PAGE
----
Why Does God Care What I Wear to Church?

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I did not like being stuffed into the hot itchy sweater. "Why do I have to wear this?" The response came swiftly. "Because we're going to church, and you need to look nice for church." Why did going to church always seem to require me to be physically uncomfortable by wearing clothes I never wore any other time? It didn't make any sense. Wasn't church enough of a drag without having to be hot and itchy? "Why does God care what I wear?" I heard the sigh, and I knew the look well. It was how my mom signaled that she was not answering any more questions.

I can't pinpoint the moment I became a freethinker, but I know it was years before I ever heard terms like "freethought" and "freethinker." Sometimes I think I must have been born that way but lost myself for a decade or so along the way. Maybe most children are born freethinkers, possessing that inquisitive streak that leads us to question things that seem to make sense to everyone else but not to us. I realize that "freethought" has different meanings, but the most personal meaning it has always had to me is that it involves questioning the conventional wisdom. That includes all sorts of social norms.

Among the many questions I asked as a child, a can still remember some of them:

  • How come those people live in a house that is at least 4 times bigger than ours?
  • Why does my grandfather hate Black people?
  • Why does Dad wear a tie if it is uncomfortable?
  • If gossip is bad, why is it all everyone at church does after the service is over?
  • If Jesus loves us, why is there a hell?

My parents tolerated me surprisingly well, but none of the answers they provided to these questions were satisfactory. I kept asking, and I started thinking.

One of the most common non-answer answers that was never satisfying was some variation of "Because that's just how it is" or "That's how it is done." I recognized at an early age that tradition was not a valid reason for behaving in any particular way. After learning even a little bit of history in school, it was clear that people had made countless mistakes. Emulating behavior from history seemed like a recipe for disaster. Why shouldn't we be striving to do better? Why not learn from their mistakes and set a new course, free from constraints without justification? If we value freedom, why would we let ourselves be bound by tradition?

The appeals to authority were even worse. I've had a rebellious streak for as long as I can remember. I was not about to do anything "because I said so." This got me in a fair amount of trouble, but it is still with me today. How many people in positions of authority have made mistakes and led their followers astray? If there is a valid reason for doing something, I am all ears. But I am not about to do something I don't want to do just because someone tells me to it and pretends that telling me to do it is reason enough for me to do it. Again, people who value freedom would not go along with this.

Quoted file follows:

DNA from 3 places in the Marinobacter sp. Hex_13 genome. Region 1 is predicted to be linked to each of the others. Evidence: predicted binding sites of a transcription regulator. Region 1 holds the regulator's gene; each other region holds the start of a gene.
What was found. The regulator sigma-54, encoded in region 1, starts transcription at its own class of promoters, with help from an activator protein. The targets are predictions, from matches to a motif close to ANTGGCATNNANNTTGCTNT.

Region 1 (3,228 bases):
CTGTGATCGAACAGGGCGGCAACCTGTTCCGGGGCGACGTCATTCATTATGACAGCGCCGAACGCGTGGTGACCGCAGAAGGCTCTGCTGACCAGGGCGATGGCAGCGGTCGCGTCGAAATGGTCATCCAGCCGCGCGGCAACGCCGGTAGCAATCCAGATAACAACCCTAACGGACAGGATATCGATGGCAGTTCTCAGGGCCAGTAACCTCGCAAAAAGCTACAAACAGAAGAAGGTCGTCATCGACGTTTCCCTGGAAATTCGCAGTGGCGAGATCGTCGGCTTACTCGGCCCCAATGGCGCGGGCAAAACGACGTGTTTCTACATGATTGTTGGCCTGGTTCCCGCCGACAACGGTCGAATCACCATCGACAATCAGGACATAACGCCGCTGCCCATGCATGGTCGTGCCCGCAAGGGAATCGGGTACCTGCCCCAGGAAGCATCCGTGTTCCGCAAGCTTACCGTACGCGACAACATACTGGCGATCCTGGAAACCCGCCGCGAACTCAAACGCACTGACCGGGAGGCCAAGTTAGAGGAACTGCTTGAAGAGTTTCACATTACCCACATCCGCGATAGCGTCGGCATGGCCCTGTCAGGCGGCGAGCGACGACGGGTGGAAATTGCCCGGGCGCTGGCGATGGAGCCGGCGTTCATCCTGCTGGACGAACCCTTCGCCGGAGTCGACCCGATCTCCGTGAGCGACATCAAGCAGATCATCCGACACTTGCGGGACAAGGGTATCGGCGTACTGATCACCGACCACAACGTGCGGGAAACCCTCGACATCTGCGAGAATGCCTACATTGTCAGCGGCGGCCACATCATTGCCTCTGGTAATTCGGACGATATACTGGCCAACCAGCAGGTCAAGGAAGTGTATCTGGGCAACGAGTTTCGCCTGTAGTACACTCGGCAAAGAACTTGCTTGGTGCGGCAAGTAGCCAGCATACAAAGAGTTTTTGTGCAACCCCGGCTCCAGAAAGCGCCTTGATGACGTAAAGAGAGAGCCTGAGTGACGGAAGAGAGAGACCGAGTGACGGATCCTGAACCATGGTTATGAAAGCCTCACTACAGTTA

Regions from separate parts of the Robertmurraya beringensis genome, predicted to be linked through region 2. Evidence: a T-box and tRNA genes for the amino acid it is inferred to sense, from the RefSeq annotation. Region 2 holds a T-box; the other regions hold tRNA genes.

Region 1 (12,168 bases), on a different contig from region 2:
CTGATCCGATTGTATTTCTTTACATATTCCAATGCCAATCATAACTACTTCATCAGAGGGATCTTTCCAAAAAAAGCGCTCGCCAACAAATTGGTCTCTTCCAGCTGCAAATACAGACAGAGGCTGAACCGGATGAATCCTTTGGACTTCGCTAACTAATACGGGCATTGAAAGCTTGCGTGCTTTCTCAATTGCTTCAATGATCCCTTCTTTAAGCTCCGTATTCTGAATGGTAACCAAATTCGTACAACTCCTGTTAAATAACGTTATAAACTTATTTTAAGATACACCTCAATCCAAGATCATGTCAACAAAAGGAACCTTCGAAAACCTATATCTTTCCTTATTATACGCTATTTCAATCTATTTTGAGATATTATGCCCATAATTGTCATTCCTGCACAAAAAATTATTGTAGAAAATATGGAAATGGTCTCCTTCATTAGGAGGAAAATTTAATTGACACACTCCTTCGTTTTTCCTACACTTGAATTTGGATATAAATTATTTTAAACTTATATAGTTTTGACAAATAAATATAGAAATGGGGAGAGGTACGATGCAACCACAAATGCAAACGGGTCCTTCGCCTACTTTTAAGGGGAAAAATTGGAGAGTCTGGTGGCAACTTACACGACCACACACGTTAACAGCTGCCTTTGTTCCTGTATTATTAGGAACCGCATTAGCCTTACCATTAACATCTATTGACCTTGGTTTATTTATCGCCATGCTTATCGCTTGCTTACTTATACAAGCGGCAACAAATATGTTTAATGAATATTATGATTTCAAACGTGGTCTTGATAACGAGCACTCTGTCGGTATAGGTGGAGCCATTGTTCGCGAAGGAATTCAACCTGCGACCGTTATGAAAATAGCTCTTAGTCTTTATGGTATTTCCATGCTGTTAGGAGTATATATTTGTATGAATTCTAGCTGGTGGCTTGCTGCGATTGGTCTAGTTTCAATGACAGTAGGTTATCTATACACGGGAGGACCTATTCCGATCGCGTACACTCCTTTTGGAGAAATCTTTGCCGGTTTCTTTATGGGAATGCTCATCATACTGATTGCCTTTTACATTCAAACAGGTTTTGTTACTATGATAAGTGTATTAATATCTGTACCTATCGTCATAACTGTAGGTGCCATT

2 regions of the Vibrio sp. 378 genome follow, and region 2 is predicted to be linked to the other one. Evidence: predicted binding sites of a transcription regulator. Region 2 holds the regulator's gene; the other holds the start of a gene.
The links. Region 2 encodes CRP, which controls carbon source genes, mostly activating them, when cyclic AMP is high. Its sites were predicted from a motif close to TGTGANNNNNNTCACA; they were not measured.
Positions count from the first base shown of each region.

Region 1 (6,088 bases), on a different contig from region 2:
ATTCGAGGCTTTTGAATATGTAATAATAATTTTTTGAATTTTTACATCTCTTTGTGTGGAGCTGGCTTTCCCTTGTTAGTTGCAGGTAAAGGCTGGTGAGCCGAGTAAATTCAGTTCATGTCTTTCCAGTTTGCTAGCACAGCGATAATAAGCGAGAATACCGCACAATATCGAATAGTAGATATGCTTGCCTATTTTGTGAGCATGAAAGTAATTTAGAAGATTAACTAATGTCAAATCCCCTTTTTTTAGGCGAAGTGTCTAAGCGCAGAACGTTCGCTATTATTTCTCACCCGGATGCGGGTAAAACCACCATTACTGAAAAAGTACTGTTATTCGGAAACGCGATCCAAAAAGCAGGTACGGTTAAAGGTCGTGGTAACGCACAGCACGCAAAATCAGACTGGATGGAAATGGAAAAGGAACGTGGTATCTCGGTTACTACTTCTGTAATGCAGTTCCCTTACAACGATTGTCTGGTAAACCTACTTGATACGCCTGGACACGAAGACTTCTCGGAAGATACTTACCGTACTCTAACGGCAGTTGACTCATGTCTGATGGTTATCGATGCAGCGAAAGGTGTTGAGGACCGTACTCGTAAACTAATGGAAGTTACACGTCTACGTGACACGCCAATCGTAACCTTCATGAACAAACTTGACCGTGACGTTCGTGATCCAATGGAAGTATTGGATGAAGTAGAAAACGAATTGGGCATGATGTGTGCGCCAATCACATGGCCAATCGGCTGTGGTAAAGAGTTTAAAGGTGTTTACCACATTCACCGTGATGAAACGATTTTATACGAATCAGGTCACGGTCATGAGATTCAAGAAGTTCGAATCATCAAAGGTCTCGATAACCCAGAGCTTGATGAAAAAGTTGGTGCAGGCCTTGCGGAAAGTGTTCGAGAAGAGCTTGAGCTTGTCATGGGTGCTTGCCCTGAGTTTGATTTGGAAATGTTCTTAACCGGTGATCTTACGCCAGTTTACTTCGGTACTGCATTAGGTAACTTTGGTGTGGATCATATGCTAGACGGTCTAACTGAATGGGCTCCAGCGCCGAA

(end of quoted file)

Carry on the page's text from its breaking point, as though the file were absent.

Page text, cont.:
I am an adult today, and I have been socialized well enough to have a fairly clear idea of what I am "supposed to do" or at least what others expect me to do in various situations. The thing is, much of that socialization didn't stick. I tried to go along with some things I didn't particularly want to do for a while, trying my hand at conformity. Over time, more and more of these things fell by the wayside. I look how I look and spend no effort attempting to change that. For the most part, I wear what I find comfortable and haven't paid attention to fashion or style for well over 20 years. I am a metalhead and a horror fan; I make no apologies for either. I am an atheist who will gladly steer clear of religious topics in my daily life until a religious believer injects them into the conversation. At that point, I may share my thoughts on the topic they've raised.

I suppose it can be hard to tell sometimes, but I am not a pain-in-the-ass just to be a pain-in-the-ass. I don't take any pride in being a cynic or a contrarian, if I am either of those things. I do not particularly enjoy arguing with others and do it rarely. I do take pride in freethought because it requires effort to sustain. And while it can be difficult in many ways, it is a part of me I have no desire to change. I am sure that greater conformity would confer some benefits, but I am equally sure that these are benefits I can live without.